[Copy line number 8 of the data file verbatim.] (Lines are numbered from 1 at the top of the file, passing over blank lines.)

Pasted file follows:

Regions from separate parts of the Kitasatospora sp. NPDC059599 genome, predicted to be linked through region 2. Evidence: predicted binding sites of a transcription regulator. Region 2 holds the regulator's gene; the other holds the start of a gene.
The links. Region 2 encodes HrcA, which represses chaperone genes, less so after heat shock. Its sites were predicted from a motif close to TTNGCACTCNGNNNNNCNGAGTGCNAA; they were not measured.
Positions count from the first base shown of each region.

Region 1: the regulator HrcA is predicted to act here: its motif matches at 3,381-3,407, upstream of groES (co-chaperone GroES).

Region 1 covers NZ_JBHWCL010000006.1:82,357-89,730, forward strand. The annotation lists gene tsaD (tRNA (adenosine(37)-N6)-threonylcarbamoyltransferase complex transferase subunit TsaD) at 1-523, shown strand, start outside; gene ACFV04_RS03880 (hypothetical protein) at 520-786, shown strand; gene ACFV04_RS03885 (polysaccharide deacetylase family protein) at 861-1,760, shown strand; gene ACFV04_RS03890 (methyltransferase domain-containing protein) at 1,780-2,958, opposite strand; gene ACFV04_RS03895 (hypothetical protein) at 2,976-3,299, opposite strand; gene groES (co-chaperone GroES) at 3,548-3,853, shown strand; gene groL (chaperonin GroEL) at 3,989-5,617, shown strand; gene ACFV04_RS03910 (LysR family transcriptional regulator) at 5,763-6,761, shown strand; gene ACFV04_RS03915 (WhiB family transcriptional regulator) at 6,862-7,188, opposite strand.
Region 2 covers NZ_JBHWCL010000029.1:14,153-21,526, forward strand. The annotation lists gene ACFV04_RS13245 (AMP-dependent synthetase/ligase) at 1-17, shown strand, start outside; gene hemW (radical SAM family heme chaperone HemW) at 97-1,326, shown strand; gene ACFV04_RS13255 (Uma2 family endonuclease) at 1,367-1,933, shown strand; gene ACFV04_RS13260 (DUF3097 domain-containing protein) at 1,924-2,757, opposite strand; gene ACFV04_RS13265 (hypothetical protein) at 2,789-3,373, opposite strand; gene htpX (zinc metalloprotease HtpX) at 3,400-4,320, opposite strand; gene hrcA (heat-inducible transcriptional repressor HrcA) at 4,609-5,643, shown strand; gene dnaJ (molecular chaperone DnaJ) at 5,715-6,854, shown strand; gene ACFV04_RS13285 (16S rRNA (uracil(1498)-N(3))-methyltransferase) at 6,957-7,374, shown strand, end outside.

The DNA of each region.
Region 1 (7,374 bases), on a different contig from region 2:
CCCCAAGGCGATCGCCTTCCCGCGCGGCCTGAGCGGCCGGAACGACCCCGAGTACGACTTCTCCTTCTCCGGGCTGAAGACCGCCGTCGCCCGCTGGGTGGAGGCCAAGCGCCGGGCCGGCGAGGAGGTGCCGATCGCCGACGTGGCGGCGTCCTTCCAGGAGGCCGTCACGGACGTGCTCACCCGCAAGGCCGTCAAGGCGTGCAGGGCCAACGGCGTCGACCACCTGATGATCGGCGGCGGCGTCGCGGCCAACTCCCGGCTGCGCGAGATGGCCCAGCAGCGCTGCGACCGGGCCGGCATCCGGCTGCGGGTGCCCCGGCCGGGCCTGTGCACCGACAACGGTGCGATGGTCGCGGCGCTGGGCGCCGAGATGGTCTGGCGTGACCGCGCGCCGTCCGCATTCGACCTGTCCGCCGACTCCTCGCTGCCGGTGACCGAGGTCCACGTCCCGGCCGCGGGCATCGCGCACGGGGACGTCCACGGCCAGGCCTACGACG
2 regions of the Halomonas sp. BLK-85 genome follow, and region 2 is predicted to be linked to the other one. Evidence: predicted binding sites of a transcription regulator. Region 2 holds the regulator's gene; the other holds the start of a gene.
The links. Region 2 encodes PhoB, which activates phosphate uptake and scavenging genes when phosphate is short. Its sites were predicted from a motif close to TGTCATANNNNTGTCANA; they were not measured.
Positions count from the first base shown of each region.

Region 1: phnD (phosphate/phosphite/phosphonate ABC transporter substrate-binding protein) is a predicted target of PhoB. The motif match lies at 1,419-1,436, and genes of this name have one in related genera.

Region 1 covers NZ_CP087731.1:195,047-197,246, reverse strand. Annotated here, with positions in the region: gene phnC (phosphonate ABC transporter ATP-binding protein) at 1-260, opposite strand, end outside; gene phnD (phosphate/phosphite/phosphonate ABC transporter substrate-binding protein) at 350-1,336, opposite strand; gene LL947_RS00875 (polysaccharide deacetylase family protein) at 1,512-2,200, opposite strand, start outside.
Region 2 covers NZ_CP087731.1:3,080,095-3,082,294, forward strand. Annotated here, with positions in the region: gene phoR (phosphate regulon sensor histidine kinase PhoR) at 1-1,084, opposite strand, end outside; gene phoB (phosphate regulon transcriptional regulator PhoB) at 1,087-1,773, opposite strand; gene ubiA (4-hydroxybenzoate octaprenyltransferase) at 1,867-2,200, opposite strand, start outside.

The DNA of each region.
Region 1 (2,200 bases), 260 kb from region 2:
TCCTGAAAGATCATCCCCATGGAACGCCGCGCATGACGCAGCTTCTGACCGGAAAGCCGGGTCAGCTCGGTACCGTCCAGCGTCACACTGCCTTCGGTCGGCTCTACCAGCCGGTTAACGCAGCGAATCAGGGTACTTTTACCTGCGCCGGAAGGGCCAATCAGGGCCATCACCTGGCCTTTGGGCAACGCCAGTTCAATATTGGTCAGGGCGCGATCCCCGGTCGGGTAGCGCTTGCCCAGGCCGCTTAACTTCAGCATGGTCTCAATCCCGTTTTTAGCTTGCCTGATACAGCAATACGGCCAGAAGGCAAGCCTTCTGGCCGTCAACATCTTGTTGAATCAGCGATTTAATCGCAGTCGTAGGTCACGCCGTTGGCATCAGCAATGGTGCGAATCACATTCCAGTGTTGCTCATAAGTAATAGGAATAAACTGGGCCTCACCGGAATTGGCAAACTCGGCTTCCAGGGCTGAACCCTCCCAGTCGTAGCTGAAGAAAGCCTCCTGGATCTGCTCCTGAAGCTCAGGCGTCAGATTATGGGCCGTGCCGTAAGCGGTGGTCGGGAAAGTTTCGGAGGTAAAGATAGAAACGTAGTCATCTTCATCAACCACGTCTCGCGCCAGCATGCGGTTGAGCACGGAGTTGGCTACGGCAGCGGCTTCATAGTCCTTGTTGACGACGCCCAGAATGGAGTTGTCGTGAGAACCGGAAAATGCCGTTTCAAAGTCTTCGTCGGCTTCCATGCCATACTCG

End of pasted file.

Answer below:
Region 1 (7,374 bases), on a different contig from region 2: